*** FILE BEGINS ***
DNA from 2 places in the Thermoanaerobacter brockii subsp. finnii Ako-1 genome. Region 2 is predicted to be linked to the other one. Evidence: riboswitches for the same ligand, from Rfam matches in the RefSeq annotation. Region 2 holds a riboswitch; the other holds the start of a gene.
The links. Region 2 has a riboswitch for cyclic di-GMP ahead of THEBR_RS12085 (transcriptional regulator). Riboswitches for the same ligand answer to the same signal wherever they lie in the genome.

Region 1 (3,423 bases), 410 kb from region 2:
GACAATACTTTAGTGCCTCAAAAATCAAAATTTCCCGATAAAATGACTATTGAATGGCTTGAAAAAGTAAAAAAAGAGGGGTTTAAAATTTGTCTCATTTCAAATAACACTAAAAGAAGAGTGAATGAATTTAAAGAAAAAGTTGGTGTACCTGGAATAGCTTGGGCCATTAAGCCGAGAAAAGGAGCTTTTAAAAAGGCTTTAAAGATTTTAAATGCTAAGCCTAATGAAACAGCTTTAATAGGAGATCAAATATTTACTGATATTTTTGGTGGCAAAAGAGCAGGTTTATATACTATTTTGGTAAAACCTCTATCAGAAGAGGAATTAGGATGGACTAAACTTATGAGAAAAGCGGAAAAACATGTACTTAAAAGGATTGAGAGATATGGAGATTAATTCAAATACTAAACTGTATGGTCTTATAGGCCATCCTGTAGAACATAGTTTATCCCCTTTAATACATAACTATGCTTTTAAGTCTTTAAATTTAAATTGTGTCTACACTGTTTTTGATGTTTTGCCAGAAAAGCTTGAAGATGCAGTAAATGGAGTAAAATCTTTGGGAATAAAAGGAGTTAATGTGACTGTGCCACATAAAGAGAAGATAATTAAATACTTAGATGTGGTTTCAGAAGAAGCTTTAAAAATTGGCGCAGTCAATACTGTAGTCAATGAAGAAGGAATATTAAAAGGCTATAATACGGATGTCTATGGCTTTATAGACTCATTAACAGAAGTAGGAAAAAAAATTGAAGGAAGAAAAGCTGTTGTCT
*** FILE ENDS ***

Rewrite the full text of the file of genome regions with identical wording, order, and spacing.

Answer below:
DNA from 2 places in the Thermoanaerobacter brockii subsp. finnii Ako-1 genome. Region 2 is predicted to be linked to the other one. Evidence: riboswitches for the same ligand, from Rfam matches in the RefSeq annotation. Region 2 holds a riboswitch; the other holds the start of a gene.
The links. Region 2 has a riboswitch for cyclic di-GMP ahead of THEBR_RS12085 (transcriptional regulator). Riboswitches for the same ligand answer to the same signal wherever they lie in the genome.

Region 1 (3,423 bases), 410 kb from region 2:
GACAATACTTTAGTGCCTCAAAAATCAAAATTTCCCGATAAAATGACTATTGAATGGCTTGAAAAAGTAAAAAAAGAGGGGTTTAAAATTTGTCTCATTTCAAATAACACTAAAAGAAGAGTGAATGAATTTAAAGAAAAAGTTGGTGTACCTGGAATAGCTTGGGCCATTAAGCCGAGAAAAGGAGCTTTTAAAAAGGCTTTAAAGATTTTAAATGCTAAGCCTAATGAAACAGCTTTAATAGGAGATCAAATATTTACTGATATTTTTGGTGGCAAAAGAGCAGGTTTATATACTATTTTGGTAAAACCTCTATCAGAAGAGGAATTAGGATGGACTAAACTTATGAGAAAAGCGGAAAAACATGTACTTAAAAGGATTGAGAGATATGGAGATTAATTCAAATACTAAACTGTATGGTCTTATAGGCCATCCTGTAGAACATAGTTTATCCCCTTTAATACATAACTATGCTTTTAAGTCTTTAAATTTAAATTGTGTCTACACTGTTTTTGATGTTTTGCCAGAAAAGCTTGAAGATGCAGTAAATGGAGTAAAATCTTTGGGAATAAAAGGAGTTAATGTGACTGTGCCACATAAAGAGAAGATAATTAAATACTTAGATGTGGTTTCAGAAGAAGCTTTAAAAATTGGCGCAGTCAATACTGTAGTCAATGAAGAAGGAATATTAAAAGGCTATAATACGGATGTCTATGGCTTTATAGACTCATTAACAGAAGTAGGAAAAAAAATTGAAGGAAGAAAAGCTGTTGTCT